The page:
Book review: The Geography of Thought: How Asians and Westerners Think Differently… and Why, by Richard E. Nisbett.
It is often said that travel is a good way to improve one’s understanding of other cultures.
The Geography of Thought discredits that saying, by being full of examples of cultural differences that 99.9% of travelers will overlook.
Here are a few of the insights I got from the book, but I’m pretty sure I wouldn’t have gotten from visiting Asia frequently:
Book review: The Cult of Smart, by Fredrik deBoer.
The Cult of Smart is a sporadically thoughtful book about education politics, sometimes rising above tribal politics, and sometimes repeating tired old tribal rants.
Book review: The End of Alzheimer’s Program, by Dale Bredesen.
This sequel to The End of Alzheimer’s is an attempt at a complete guide to a healthy lifestyle.
Alas, science is still too primitive to enable an impressive version of that. So what we end up with is this guide that would overwhelm anyone who tries to follow it thoroughly, while still lacking the kind of evidence that would convince a skeptic.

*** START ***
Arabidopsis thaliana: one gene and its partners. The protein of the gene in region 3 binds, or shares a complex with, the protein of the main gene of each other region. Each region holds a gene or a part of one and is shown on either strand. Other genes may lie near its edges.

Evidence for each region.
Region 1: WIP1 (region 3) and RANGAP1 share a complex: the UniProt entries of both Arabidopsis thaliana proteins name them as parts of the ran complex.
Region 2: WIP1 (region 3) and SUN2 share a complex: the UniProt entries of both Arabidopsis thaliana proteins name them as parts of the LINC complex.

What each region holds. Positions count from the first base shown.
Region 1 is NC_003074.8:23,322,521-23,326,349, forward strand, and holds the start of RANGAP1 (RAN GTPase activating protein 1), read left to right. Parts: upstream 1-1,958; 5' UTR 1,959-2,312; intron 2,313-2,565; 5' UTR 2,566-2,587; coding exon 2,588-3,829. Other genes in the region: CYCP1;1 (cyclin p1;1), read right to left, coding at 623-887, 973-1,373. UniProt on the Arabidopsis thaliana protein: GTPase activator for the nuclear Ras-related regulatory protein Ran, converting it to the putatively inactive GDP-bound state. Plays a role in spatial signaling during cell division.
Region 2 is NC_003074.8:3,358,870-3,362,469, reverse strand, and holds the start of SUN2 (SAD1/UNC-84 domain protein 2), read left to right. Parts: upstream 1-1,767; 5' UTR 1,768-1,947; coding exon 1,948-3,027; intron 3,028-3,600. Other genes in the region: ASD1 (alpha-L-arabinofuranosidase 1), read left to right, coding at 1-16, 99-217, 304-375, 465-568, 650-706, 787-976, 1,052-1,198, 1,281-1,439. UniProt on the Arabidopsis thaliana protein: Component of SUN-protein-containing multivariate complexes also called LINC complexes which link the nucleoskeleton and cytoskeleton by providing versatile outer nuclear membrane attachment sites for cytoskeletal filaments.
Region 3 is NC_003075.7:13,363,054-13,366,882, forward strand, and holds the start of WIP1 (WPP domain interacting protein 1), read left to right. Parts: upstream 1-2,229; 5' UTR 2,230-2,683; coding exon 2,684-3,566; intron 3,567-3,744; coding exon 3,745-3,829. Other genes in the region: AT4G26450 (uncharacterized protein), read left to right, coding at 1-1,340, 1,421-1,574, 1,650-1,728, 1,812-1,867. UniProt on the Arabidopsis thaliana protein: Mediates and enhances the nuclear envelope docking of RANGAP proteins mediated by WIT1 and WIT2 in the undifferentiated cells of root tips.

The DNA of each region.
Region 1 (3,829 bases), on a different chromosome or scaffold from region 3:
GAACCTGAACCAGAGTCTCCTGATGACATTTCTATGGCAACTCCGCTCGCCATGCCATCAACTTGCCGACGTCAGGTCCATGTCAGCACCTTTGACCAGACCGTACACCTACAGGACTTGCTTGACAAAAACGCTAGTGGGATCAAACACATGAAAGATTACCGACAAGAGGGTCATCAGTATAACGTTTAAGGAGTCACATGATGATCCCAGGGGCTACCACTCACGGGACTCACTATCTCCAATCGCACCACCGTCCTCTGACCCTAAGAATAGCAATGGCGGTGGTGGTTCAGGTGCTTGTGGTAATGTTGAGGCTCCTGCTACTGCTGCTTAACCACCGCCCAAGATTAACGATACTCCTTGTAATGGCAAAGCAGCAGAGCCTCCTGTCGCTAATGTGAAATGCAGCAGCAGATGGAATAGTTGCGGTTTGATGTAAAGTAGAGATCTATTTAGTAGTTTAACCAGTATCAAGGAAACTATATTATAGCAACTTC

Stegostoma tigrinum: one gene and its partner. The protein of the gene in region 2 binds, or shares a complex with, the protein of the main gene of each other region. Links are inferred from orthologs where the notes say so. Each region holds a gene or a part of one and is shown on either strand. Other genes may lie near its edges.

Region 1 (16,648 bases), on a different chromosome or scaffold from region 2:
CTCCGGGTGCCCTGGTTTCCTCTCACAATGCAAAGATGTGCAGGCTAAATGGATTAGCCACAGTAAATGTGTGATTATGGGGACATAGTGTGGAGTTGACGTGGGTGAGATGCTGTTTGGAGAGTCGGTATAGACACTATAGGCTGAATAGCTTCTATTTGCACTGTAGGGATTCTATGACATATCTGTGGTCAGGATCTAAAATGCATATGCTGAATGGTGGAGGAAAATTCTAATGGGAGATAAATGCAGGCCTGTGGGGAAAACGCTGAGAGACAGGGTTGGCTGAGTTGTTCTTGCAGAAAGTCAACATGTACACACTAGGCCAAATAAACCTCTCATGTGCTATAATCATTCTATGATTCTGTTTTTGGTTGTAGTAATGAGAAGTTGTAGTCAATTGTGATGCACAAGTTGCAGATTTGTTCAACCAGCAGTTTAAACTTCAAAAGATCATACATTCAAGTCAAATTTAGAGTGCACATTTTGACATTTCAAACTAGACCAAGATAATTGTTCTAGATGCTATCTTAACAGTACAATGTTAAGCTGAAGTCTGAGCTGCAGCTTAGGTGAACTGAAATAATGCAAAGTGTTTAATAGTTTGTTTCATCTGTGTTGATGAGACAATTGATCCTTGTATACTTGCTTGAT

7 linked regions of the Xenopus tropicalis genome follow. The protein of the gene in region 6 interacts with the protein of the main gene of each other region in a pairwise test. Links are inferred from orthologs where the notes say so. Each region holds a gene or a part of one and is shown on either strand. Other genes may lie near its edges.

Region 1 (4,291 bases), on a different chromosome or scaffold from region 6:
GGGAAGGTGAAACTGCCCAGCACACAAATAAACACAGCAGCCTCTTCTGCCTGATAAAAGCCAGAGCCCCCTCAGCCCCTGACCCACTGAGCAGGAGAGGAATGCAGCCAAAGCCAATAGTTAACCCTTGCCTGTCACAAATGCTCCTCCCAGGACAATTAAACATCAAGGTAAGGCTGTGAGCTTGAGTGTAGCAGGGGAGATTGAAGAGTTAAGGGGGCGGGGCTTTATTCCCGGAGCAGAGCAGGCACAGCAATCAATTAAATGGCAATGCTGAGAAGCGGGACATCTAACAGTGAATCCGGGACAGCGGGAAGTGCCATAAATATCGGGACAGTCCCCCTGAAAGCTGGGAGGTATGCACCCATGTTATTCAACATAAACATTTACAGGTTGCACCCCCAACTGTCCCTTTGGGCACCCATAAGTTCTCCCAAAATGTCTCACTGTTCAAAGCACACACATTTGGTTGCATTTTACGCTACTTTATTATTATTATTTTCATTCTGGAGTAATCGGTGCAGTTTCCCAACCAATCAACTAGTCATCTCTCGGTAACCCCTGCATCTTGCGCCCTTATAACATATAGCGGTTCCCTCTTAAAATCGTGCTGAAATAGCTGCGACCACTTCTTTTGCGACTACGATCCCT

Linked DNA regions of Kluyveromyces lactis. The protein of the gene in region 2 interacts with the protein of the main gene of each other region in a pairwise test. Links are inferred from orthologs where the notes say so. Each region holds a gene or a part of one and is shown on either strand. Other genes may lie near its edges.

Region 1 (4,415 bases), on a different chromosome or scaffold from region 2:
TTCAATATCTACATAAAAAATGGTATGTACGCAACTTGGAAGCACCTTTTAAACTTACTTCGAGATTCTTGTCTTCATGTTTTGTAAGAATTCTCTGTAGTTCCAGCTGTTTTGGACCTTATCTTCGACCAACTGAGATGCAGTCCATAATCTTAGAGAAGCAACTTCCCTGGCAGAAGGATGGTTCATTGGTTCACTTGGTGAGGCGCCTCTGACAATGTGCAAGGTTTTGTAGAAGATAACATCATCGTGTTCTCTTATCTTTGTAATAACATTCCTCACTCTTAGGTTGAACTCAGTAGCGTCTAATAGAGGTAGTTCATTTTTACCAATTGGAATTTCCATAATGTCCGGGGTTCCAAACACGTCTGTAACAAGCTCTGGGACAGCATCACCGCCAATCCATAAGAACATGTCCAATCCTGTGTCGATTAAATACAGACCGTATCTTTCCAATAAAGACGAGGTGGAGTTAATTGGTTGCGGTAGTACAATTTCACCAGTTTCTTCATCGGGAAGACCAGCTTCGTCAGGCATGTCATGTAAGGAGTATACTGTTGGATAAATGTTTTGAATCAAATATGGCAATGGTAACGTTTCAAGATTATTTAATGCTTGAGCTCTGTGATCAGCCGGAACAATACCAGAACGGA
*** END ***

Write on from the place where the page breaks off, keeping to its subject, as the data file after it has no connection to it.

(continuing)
Book review: The WEIRDest People in the World, by Joseph Henrich.
Henrich previously wrote one of the best books of the last decade. Normally, I expect such an author’s future books to, at best, exhibit regression toward the mean. But Henrich’s grand overview of humanity’s first few million years was merely a modest portion of the ideas that he originally tried to fit into this magnum opus. Henrich couldn’t quite explain in one volume how humanity got all the way to industrial empires, so he split the explanation into two books.
The cartoon version of the industrial revolution: Protestant culture made the West more autistic.
However, explaining the most important event in history makes up only about 25% of this book’s focus and value.
Book review: The Precipice, by Toby Ord.
No, this isn’t about elections. This is about risks of much bigger disasters. It includes the risks of pandemics, but not the kind that are as survivable as COVID-19.
The ideas in this book have mostly been covered before, e.g. in Global Catastrophic Risks (Bostrom and Cirkovic, editors). Ord packages the ideas in a more organized and readable form than prior discussions.